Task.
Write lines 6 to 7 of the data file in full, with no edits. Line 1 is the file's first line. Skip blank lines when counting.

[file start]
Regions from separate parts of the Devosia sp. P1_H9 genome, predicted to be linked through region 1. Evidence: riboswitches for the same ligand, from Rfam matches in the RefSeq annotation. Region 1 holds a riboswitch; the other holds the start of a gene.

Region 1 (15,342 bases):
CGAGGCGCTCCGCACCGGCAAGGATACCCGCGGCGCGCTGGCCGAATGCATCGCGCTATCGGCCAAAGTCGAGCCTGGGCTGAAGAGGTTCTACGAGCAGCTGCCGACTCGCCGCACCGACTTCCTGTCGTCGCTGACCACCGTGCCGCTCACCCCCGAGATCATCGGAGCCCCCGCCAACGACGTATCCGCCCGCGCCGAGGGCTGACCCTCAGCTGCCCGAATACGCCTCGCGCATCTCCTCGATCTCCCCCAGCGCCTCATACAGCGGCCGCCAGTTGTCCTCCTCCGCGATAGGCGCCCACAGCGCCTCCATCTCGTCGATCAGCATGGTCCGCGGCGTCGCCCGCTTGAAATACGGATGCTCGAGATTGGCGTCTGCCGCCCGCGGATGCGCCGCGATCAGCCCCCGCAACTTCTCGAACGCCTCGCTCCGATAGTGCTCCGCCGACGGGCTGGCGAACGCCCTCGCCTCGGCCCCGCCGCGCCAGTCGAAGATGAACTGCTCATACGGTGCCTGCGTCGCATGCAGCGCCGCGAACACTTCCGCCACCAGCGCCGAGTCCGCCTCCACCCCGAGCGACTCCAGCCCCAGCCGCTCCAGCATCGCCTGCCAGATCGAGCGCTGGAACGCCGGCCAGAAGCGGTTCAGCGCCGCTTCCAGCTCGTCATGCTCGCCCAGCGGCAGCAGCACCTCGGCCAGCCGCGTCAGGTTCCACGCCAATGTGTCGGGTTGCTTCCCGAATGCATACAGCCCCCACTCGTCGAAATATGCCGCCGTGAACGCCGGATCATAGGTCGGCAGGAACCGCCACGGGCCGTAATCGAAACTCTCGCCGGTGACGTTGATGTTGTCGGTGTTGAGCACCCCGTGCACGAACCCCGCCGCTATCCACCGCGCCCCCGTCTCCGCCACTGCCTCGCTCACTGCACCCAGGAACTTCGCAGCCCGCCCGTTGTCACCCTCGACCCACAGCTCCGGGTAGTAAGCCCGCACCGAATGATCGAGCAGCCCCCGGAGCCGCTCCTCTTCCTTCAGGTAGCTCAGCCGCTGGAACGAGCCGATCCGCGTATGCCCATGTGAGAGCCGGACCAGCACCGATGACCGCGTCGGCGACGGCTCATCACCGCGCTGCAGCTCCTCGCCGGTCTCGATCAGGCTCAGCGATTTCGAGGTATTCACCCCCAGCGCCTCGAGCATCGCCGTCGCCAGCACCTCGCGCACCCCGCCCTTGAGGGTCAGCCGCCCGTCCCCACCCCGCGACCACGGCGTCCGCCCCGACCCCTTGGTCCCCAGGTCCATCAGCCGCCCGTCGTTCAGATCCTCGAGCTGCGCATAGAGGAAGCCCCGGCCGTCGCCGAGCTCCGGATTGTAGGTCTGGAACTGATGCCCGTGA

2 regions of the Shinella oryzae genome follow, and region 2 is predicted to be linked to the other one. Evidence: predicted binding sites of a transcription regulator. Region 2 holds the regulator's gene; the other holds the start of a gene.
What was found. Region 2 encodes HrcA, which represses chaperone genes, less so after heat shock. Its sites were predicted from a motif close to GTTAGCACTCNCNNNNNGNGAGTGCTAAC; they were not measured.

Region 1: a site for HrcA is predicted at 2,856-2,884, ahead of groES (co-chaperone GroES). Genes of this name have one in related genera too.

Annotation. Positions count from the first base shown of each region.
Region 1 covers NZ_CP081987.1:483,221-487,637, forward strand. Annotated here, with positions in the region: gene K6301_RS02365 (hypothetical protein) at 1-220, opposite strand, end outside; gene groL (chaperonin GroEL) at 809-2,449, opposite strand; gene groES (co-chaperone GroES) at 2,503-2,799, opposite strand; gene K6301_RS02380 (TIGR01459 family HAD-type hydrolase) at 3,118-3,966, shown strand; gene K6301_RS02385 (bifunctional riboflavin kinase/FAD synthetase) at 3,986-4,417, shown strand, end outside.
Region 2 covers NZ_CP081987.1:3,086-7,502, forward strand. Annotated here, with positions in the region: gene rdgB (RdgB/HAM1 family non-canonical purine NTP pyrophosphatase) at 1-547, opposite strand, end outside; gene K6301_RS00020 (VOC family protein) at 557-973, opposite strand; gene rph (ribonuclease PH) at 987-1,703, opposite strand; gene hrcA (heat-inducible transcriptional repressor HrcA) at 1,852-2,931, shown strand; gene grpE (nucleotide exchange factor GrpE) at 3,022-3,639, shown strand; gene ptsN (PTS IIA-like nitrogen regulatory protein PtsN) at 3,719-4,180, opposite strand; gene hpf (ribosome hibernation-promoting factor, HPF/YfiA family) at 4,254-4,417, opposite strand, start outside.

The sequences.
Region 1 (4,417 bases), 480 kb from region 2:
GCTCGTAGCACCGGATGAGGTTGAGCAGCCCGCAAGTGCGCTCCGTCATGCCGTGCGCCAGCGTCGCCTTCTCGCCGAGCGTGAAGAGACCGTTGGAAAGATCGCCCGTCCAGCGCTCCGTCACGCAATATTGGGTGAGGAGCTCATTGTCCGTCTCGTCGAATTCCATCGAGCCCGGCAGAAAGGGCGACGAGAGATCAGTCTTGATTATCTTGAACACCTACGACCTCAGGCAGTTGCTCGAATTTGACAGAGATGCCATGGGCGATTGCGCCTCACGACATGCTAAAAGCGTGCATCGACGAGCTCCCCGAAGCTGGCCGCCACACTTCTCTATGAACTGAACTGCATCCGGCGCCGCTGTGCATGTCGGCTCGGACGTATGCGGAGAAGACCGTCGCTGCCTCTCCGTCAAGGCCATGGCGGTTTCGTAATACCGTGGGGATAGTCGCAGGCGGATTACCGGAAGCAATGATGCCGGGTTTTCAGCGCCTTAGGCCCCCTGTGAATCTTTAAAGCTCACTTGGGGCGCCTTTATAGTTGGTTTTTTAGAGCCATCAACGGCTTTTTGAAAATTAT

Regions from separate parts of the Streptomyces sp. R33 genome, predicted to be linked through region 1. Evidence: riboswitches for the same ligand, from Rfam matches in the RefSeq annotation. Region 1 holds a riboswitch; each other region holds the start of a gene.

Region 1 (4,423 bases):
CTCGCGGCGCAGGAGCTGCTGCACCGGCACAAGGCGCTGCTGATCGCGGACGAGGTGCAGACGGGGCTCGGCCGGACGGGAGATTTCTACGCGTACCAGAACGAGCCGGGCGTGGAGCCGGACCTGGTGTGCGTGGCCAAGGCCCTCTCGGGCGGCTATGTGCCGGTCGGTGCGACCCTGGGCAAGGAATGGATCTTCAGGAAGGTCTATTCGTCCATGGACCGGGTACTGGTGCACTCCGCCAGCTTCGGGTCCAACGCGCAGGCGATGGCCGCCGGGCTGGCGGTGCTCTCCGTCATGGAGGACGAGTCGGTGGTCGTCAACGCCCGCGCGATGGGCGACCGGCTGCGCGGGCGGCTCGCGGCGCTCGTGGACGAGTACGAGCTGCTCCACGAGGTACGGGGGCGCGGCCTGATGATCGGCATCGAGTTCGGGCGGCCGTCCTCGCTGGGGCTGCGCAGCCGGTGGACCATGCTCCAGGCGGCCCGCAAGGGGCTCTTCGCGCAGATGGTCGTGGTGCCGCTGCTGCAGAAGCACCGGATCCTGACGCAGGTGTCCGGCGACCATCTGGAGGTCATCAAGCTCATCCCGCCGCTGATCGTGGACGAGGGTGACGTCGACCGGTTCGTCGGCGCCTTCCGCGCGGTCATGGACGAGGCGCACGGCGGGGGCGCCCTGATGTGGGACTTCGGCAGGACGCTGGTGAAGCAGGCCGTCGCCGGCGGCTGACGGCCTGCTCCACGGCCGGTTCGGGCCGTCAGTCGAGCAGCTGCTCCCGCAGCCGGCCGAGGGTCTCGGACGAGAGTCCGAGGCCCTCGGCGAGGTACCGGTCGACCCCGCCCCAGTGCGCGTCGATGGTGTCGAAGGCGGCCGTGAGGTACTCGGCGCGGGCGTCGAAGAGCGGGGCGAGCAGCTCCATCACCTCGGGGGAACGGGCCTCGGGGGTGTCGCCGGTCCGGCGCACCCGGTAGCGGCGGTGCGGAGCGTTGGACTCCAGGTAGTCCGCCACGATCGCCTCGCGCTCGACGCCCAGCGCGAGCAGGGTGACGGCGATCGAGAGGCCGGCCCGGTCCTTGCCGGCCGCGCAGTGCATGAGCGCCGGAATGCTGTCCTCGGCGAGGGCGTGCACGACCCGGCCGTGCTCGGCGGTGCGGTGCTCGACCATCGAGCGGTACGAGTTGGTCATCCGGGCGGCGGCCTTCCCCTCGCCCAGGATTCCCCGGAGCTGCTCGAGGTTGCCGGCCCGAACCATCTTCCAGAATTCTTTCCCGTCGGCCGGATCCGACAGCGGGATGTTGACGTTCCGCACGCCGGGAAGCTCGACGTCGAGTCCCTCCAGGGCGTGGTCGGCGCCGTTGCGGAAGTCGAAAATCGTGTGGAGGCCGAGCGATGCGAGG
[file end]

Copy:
Region 1: a site for HrcA is predicted at 2,856-2,884, ahead of groES (co-chaperone GroES). Genes of this name have one in related genera too.

Annotation. Positions count from the first base shown of each region.